satin weave; double face (overall production method/technique)
overall: 36 in x 40 in; 91.44 cm x 101.6 cm
United States: Massachusetts, Holyoke
United States: New Jersey, Allentown
William Skinner and Sons "Foundation Satin" silk corset double face peach fabric length; 1932. Stiff, heavy, close, lustrous, double face, satin weave fabric made of all silk yarns. Piece dyed peach. Selvedge says "Skinner's" in same color, only on one edge of the fabric. Commercially known as "Foundation Satin" and used for corsetry.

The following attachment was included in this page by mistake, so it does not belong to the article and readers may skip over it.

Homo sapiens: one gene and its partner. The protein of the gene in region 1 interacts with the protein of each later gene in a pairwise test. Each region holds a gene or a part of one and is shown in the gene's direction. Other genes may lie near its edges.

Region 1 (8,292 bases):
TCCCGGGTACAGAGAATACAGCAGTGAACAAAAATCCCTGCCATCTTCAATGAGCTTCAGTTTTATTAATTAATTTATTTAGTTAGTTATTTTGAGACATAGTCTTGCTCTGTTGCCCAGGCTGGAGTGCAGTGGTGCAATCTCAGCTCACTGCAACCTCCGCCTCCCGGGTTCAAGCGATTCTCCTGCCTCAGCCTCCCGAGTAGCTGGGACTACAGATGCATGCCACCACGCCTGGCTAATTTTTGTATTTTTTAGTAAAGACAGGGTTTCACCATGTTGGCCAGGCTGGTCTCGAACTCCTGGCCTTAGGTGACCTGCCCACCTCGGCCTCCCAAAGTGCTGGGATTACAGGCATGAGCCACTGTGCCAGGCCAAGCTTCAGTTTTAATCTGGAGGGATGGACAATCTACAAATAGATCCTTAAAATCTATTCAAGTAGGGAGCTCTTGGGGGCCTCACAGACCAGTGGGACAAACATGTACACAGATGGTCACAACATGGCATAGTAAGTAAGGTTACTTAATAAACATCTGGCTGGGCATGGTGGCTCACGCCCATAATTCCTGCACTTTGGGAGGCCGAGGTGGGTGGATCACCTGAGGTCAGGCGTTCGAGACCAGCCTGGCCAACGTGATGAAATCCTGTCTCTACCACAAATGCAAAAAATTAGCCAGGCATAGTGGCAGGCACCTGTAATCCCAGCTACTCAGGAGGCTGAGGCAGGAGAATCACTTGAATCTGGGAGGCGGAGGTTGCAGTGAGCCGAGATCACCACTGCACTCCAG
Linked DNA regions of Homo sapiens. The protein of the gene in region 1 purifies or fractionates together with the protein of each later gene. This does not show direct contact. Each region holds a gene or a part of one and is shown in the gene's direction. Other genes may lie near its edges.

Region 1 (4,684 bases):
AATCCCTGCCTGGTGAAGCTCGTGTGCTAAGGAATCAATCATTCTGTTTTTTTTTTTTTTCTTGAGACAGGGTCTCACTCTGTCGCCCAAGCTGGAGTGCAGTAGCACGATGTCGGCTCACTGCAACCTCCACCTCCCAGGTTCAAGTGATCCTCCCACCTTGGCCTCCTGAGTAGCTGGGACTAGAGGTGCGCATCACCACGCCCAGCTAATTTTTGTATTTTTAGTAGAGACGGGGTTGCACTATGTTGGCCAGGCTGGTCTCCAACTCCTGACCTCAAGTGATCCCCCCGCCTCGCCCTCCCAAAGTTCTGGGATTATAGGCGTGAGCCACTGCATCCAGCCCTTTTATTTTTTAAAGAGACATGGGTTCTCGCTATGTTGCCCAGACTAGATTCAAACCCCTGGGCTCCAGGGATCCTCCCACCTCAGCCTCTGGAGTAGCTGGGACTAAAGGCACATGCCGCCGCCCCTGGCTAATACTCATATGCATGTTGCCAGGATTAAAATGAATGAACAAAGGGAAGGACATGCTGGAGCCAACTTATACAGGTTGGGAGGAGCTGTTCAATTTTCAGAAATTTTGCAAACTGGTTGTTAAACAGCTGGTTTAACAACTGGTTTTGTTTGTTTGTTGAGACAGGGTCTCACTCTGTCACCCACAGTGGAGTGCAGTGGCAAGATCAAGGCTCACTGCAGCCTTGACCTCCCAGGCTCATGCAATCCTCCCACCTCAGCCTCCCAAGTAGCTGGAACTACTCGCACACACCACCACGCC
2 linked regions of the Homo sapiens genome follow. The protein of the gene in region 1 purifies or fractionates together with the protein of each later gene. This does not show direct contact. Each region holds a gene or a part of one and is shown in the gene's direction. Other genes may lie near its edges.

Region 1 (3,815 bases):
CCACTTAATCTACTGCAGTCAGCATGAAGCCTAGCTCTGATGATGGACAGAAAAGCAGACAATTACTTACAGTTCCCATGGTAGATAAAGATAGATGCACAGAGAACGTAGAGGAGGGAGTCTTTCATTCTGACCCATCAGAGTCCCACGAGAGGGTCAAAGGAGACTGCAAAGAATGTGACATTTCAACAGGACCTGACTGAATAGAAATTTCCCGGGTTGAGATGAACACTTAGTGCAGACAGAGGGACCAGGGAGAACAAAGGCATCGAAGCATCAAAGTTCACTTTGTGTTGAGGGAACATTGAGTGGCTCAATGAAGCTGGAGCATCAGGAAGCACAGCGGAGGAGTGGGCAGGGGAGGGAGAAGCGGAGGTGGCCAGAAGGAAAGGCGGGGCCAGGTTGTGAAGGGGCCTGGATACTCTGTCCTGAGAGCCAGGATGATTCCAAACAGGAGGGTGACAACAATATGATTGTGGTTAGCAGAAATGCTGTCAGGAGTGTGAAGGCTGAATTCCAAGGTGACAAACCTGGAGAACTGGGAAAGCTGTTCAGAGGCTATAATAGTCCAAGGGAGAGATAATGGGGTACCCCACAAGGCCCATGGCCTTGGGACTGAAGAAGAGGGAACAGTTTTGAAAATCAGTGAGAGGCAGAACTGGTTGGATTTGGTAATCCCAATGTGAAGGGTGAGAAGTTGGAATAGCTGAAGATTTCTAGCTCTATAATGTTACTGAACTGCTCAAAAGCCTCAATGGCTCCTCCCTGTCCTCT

William Skinner emigrated from England to Massachusetts in 1843, finding work as silk dyer. He eventually opened his own silk manufacturing company, the Unquomonk Silk Co., making silk threads and yarns for weaving and sewing. In 1874, the mill was destroyed when the Mill River Dam gave way. Skinner moved his company a few miles away, to Holyoke, Massachusetts, and rebuilt the mill, expanding production to include woven fabrics (Skinner satins were nationally famous) and silk braids. He ran the company until his death in 1902, and the firm stayed in the family, and remained in operation in Holyoke, until 1961, when his heirs sold it to Indian head Mills, which immediately closed the Holyoke operation.